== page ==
When a claim in a civil court is disputed, the court will give instructions to the parties on how they are to prepare the case. The instructions are known as "directions".
The directions are intended to make sure that everything to do with the case is known to the court and to both parties before there is a full court hearing. There are several purposes behind this. One is so that it becomes clear which parts of the case are disputed and which are not – only the disputed parts will need a judge’s decision. Another is so that the court can make the right arrangements for the hearing, including allowing enough time for it and selecting the right level of judge. A third – just as important – is so that the parties themselves get a full understanding of each other’s case.
This third purpose enables the parties to concentrate their preparation on the disputed issues. This will help the judge to reach a decision on them. It also makes it easier for the parties to "settle" the case – to come to a sensible agreement which makes a hearing unnecessary. The parties have legal duties both to help the court and to try to reach agreement.
The directions given by the court will usually be based on "Standard Directions". On these pages, the paragraphs included in those, together with other paragraphs which are often used, are set out with explanations. They will help you to understand what you are required to do to comply with the directions and prepare your case. Not all the paragraphs explained here will be used in every case.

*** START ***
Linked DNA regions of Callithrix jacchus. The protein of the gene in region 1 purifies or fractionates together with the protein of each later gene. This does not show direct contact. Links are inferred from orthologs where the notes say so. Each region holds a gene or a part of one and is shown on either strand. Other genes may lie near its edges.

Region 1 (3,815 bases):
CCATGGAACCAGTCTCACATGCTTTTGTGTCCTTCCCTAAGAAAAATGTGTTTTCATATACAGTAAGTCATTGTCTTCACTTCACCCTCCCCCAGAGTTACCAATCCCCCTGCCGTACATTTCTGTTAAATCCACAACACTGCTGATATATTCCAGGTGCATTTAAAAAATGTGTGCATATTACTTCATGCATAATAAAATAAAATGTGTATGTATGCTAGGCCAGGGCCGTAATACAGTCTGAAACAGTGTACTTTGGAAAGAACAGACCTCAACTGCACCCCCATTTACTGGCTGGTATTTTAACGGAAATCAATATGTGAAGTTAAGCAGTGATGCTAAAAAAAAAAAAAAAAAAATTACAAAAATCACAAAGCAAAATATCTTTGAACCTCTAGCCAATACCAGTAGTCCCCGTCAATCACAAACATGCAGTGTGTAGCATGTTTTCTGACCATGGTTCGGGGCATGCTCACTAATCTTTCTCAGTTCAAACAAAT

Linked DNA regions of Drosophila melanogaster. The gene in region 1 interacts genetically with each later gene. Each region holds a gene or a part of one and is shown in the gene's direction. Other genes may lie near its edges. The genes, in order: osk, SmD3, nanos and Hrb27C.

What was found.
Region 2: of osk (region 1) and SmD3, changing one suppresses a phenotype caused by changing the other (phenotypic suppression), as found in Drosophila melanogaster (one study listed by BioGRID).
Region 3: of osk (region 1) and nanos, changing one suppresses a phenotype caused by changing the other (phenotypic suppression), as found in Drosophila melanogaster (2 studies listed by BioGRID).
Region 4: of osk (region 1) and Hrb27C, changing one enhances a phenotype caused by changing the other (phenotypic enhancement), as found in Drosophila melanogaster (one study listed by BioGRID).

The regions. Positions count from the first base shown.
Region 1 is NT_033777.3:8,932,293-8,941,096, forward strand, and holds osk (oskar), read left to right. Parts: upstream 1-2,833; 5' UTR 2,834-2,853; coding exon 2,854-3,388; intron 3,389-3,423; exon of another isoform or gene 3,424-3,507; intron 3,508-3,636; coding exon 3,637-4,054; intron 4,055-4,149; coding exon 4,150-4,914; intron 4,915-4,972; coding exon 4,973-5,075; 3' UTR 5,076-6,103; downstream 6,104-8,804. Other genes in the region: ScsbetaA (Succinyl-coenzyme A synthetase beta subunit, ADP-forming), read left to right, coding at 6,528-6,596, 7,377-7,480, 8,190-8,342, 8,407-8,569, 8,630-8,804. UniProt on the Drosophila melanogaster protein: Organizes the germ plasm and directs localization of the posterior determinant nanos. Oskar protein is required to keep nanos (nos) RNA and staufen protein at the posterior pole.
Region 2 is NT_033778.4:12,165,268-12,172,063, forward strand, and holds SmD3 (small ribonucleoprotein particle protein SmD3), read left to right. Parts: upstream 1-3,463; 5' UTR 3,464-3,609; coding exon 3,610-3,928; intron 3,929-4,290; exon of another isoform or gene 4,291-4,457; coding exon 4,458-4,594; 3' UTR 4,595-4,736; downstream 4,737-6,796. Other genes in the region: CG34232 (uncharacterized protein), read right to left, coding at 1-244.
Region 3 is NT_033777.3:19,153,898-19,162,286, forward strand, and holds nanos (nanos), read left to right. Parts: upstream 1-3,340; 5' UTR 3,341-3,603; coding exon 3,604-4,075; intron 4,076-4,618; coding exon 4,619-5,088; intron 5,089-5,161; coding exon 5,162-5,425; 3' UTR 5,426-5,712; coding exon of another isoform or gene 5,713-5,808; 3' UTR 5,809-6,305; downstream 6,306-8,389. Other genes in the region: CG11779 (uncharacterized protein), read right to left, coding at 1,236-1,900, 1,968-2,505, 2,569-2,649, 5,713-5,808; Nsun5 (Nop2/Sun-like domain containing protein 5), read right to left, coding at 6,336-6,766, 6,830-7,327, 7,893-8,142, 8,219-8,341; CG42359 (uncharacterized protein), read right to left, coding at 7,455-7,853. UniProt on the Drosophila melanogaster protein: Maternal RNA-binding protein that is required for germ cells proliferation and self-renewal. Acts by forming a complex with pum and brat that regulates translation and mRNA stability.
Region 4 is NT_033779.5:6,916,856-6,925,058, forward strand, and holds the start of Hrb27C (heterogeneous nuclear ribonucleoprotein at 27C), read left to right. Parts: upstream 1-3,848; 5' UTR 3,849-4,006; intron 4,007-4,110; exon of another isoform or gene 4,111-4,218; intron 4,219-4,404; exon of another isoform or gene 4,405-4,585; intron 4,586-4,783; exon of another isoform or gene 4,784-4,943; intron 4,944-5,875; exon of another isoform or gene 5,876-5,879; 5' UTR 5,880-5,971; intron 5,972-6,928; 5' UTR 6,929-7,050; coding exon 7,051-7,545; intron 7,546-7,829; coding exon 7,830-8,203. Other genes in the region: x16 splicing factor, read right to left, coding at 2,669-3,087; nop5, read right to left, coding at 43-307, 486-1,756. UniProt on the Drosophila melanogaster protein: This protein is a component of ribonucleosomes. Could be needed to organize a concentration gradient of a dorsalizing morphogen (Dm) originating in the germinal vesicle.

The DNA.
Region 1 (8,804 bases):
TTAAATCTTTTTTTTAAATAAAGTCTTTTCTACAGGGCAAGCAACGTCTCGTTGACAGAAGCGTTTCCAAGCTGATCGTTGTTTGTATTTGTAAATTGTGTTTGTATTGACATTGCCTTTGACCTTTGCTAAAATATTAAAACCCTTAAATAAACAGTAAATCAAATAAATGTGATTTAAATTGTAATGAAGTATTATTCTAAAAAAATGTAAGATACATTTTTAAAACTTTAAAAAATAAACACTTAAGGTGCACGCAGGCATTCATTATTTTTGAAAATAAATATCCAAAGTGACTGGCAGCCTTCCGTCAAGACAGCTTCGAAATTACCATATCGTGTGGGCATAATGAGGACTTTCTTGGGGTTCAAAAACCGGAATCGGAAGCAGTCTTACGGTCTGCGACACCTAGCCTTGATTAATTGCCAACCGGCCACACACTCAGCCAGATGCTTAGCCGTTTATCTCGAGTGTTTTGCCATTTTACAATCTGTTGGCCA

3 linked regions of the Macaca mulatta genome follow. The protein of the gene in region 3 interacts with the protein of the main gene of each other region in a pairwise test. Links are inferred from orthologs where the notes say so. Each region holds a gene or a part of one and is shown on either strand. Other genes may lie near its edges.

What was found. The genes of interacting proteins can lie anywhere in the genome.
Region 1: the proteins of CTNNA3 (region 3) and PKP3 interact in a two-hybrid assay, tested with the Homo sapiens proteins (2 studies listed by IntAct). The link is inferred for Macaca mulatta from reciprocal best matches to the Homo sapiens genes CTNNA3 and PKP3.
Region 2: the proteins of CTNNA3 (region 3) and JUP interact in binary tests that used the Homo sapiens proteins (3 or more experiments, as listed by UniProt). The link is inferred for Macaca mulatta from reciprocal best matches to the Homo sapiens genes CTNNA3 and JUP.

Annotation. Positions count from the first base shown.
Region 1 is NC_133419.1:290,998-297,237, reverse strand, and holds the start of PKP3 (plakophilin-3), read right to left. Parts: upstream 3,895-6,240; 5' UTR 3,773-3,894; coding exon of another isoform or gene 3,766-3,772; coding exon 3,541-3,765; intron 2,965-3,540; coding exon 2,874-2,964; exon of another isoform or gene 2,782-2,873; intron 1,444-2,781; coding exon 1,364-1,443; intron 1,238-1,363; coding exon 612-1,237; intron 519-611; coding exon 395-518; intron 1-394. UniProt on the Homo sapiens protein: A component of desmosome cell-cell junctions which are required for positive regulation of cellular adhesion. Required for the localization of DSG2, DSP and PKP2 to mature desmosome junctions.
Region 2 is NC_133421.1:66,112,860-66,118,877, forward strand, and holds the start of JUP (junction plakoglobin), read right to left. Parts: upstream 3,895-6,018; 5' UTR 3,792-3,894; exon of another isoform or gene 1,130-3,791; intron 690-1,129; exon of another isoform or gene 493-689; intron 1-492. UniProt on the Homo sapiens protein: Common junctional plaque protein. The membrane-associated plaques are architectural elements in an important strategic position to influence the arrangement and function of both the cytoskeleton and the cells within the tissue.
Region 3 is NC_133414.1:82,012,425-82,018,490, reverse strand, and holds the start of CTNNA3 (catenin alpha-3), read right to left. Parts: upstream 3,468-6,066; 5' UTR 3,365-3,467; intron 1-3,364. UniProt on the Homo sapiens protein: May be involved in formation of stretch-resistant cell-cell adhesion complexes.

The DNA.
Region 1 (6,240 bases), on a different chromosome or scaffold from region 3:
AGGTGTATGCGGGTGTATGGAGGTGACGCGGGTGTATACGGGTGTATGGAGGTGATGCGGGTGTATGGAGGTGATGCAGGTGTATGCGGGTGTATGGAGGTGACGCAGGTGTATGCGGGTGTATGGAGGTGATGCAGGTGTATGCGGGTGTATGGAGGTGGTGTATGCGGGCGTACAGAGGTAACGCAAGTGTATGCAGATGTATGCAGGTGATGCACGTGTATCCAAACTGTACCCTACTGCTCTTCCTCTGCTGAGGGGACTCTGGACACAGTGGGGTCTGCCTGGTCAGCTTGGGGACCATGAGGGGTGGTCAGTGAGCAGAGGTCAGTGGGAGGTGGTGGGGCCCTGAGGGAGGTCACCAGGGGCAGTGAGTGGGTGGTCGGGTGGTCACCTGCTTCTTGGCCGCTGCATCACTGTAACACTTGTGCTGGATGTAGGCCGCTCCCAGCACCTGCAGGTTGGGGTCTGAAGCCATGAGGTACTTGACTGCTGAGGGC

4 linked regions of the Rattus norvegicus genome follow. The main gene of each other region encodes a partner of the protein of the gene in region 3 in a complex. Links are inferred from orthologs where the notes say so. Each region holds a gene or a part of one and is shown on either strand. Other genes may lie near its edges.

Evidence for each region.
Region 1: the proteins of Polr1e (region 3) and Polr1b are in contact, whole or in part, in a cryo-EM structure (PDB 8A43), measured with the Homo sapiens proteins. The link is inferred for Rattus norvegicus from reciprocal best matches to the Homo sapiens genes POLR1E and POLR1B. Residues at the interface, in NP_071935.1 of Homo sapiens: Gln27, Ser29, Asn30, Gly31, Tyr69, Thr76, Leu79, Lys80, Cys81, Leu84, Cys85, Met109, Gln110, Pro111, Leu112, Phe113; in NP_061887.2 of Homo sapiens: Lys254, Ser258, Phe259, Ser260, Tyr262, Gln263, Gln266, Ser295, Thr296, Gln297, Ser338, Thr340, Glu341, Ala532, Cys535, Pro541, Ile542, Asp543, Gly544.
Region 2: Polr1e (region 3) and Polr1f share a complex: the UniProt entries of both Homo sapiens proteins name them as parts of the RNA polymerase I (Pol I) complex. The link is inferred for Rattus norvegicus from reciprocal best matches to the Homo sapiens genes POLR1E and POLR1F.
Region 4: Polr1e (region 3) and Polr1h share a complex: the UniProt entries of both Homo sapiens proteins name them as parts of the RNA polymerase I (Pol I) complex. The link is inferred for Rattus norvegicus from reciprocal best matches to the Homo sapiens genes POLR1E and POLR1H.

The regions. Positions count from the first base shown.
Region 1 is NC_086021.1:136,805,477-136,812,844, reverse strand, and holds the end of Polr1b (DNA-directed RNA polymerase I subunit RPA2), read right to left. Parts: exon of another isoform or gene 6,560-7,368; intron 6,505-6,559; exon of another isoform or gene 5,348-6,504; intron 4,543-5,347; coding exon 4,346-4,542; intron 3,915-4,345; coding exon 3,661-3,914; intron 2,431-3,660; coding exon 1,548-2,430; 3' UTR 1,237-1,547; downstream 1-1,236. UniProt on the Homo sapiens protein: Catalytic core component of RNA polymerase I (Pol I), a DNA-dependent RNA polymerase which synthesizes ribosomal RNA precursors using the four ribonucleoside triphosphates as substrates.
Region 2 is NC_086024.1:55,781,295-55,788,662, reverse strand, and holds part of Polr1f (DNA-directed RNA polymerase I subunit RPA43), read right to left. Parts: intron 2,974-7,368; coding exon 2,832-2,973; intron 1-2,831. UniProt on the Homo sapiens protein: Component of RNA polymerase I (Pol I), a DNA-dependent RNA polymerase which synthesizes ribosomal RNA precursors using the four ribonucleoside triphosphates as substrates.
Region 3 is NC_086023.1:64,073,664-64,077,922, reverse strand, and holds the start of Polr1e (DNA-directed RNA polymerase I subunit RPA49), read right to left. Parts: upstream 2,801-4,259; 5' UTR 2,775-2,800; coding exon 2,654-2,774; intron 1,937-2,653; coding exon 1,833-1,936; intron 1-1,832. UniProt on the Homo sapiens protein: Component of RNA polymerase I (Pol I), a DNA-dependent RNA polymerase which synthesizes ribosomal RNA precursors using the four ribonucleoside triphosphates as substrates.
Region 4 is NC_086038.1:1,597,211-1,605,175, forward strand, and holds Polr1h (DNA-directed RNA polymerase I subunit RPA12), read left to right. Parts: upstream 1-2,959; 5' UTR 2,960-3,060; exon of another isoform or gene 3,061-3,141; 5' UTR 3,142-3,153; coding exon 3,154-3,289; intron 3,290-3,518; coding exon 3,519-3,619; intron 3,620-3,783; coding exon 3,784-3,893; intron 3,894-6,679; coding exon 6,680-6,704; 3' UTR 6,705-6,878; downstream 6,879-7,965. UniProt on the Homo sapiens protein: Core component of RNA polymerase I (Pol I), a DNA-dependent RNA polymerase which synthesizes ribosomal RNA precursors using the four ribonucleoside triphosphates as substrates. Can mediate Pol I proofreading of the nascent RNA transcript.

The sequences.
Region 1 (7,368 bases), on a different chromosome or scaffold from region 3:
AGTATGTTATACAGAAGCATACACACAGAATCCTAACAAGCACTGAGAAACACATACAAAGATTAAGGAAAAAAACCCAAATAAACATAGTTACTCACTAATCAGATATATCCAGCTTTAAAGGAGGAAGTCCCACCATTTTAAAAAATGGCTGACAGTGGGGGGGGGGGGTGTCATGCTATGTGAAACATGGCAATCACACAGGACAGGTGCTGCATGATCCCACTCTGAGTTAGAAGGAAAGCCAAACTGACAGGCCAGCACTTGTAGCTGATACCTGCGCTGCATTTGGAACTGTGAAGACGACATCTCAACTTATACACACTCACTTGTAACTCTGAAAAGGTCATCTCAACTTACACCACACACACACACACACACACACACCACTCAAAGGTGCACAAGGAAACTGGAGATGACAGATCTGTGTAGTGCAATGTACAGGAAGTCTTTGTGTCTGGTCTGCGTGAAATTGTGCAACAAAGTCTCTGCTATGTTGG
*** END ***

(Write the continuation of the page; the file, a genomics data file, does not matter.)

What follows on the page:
The directions given in your case may well differ in some respects from what you read here. The judge giving them will have adjusted them to fit the particular case. The notes here should still help you to understand them.
Although the directions will most frequently have been given by a judge on reading the papers which have been filed, sometimes they will be given at a hearing. In that case, you must observe any explanations which the judge gave if they differ from what you find here.
At any time, you can apply for further directions to be given. In particular, if the timetable set by directions is drifting, applying promptly for directions to get things back on course is a good way of letting the judge know of your concerns.
Here, for ease of reference, the paragraphs have been divided into various categories. Click each category name to see the paragraphs and explanations.